What happens before a mammogram?
- Follow your normal routine – it is acceptable to eat, drink and take your normal medications.
- If you are breastfeeding, pregnant or think you may be pregnant, tell your healthcare provider, as your mammogram may need to be postponed or rescheduled for a later time.
What happens on the day of the mammogram?
- Please do not bring valuables, (jewelry, credit cards) to your mammogram.
- Do not wear body powder, lotion/cream, or deodorant the day of your mammogram, as these substances can look abnormal on a mammogram.
- When you arrive, you will be asked to complete a breast history sheet.
- You will also be asked to remove all clothing and jewelry above the waist, and will be given a hospital gown to wear.
- The mammogram is performed by a registered mammography technologist, and the mammogram is interpreted (read) by a board-certified radiologist (a physician who specializes in reading X-rays).
Position of breast during mammography
What happens during the mammogram?
- The technologist will ask you to remove one breast at a time from your gown (see above), and the breast is positioned on a breast support plate. A plastic paddle will compress (squeeze) the breast against the support plate. The mammogram picture is then taken while the breast is compressed. Compression is necessary because it keeps the breast from moving (which can cause the pictures to appear blurry.) It also spreads out the breast tissue, allowing the radiologist to see through the tissue better. Finally, the least amount of radiation is used when the breast is compressed as thinly as possible.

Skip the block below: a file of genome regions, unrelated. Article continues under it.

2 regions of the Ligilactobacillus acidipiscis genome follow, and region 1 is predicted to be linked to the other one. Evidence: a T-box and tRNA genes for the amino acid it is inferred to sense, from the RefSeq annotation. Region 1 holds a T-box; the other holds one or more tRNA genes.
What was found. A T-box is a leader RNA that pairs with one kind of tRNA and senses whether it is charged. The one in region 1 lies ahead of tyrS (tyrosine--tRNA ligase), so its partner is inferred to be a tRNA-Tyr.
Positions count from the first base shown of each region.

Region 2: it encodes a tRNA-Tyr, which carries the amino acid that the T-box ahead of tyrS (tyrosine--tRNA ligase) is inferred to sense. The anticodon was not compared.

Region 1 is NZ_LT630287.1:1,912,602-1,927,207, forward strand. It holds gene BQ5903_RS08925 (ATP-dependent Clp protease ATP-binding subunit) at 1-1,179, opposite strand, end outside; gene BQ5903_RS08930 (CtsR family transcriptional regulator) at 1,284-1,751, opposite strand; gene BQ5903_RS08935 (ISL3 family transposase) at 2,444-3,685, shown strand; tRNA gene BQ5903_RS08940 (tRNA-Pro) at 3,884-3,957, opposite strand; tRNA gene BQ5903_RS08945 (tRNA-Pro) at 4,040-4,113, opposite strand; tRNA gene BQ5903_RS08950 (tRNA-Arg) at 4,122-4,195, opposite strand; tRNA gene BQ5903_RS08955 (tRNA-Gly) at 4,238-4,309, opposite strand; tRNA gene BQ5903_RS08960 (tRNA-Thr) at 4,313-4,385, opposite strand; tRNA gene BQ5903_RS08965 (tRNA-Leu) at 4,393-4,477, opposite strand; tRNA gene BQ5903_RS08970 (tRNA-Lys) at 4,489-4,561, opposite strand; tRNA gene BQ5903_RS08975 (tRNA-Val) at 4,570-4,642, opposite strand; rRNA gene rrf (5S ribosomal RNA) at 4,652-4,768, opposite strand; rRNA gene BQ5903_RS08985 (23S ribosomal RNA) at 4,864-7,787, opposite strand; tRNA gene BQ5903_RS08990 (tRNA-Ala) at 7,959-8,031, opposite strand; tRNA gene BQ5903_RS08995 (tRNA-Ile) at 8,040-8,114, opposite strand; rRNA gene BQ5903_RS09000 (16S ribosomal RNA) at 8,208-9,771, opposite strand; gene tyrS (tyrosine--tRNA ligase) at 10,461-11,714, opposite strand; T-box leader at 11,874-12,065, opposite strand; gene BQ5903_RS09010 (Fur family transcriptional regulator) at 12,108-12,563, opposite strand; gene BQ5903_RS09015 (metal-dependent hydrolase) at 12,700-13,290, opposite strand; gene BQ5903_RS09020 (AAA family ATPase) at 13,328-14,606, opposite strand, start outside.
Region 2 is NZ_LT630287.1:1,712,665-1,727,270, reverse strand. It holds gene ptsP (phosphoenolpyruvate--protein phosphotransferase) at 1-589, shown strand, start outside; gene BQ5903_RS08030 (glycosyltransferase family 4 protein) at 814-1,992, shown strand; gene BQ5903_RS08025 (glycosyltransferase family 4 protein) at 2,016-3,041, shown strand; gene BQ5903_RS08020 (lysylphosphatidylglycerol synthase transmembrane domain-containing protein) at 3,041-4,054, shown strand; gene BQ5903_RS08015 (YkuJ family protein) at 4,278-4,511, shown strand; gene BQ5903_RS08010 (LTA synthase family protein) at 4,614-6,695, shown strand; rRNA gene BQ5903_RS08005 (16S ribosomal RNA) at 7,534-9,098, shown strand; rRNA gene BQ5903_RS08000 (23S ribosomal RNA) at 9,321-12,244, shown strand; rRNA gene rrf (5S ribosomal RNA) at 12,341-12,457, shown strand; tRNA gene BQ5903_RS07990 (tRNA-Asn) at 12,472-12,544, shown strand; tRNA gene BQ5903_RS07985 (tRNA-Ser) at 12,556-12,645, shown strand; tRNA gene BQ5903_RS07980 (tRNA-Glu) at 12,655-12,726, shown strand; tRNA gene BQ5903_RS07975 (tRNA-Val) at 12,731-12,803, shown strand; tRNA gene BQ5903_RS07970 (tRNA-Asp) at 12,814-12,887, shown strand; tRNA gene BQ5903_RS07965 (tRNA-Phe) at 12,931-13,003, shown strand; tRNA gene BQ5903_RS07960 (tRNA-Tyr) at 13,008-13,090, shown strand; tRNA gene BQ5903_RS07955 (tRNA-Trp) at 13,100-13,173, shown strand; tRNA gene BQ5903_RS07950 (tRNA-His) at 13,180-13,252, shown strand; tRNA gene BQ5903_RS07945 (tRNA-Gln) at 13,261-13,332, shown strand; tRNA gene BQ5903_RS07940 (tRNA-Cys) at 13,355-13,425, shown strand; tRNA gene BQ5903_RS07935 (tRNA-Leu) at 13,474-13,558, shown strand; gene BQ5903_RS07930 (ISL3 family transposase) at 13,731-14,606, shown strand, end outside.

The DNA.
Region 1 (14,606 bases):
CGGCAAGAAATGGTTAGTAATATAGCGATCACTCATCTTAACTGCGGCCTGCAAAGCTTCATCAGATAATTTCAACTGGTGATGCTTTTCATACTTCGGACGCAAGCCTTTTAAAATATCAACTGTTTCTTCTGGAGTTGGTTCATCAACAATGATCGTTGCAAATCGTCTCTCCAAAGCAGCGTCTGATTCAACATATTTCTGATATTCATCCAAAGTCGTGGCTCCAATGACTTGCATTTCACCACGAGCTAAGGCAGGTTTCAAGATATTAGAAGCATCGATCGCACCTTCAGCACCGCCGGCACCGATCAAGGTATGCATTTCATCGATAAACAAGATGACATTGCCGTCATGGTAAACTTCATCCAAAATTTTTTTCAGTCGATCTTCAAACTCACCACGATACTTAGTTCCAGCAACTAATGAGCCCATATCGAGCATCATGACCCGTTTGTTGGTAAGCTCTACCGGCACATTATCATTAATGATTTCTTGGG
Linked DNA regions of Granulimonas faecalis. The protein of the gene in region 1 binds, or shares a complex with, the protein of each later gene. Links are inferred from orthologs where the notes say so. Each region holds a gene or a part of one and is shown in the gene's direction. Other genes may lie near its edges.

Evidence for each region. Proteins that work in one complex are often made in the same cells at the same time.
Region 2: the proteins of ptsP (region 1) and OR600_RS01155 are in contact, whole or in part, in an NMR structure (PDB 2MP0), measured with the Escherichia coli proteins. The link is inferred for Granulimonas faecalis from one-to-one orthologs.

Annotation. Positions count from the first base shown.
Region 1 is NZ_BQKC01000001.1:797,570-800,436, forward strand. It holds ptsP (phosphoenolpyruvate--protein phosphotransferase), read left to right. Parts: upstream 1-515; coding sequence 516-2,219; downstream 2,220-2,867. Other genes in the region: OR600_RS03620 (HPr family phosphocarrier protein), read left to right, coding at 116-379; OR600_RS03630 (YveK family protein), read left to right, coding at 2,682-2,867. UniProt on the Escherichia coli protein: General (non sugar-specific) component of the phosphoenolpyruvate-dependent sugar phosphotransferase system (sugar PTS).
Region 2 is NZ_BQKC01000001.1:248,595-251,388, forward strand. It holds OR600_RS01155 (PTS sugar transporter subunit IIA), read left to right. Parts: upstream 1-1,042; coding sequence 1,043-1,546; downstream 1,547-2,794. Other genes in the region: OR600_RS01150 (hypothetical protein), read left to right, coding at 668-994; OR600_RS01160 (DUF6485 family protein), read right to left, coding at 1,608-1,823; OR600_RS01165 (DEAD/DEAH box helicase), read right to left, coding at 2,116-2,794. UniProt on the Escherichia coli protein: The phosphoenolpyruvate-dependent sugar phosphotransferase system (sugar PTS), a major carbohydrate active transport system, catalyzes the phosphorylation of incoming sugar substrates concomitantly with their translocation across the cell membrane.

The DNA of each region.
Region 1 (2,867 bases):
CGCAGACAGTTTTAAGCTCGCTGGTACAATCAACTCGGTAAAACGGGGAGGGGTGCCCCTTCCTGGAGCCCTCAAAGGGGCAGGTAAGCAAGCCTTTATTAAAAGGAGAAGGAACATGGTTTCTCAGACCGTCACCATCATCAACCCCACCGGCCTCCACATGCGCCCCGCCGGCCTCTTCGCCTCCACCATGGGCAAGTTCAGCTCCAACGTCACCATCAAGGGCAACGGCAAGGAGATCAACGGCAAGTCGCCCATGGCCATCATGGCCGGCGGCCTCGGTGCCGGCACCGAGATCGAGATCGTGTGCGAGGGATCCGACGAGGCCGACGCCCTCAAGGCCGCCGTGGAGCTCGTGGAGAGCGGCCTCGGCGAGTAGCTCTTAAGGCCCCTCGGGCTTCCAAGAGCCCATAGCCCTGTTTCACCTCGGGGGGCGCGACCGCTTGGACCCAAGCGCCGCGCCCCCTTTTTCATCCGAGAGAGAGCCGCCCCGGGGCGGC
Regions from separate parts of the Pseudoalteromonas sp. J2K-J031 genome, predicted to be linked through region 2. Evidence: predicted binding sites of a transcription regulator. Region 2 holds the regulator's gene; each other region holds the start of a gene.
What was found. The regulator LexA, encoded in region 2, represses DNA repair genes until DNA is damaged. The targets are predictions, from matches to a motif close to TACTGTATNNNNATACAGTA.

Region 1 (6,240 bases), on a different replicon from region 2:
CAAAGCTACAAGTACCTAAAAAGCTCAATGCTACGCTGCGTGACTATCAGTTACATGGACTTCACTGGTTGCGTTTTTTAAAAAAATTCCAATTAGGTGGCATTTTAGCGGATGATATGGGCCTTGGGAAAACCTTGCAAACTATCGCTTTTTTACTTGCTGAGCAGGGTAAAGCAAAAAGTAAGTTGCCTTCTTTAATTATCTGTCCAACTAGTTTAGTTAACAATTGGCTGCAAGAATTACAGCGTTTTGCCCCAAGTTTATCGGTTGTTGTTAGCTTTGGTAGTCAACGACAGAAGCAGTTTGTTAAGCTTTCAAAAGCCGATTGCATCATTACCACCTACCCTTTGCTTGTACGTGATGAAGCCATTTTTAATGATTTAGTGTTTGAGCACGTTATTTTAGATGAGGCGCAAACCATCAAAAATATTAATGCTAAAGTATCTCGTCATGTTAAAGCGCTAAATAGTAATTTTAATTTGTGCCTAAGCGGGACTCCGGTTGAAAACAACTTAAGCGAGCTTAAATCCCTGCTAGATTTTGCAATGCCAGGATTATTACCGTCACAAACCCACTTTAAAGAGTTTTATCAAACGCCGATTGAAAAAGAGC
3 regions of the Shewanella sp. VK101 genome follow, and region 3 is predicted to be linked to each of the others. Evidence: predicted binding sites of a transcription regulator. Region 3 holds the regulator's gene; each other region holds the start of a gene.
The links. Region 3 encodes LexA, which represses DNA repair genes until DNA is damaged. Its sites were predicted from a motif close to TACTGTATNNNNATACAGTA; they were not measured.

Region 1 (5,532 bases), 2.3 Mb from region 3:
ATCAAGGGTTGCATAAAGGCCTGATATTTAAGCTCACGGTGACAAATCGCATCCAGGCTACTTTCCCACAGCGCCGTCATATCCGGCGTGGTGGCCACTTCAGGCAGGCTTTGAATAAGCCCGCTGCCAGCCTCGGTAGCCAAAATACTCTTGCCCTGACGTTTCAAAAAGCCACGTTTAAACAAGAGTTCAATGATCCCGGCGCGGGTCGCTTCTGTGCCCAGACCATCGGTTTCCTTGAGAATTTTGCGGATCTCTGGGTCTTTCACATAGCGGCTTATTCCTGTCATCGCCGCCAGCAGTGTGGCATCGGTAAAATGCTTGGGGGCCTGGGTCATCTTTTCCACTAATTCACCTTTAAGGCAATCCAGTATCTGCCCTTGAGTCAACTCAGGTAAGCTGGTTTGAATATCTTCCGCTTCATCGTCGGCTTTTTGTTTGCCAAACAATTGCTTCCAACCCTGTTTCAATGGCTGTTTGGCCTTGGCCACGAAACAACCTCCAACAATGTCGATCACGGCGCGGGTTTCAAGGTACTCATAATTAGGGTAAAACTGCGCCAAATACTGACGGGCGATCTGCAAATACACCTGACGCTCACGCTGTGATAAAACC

- You may feel some discomfort or pressure during the 3- to 5-second period of compression. However, the mammogram should not be painful. If you are unable to tolerate the pressure, please let the technologist know and she/he will adjust accordingly. Compression is also more uncomfortable during some points of a woman’s menstrual cycle. To minimize discomfort, consider scheduling your appointment seven to 10 days after the start of your period.
What happens after the mammogram?
- You may have temporary skin discoloration and/or mild aching in the breast from the compression. You can take aspirin or ibuprofen (such as Advil®) to relieve the discomfort, if you are not allergic to these medications. Most women will be able to resume their normal activities immediately after their mammograms.
- Your results will be available within a few days of the test. After you receive the results, your healthcare provider will discuss everything with you and explain the radiologist’s recommendations.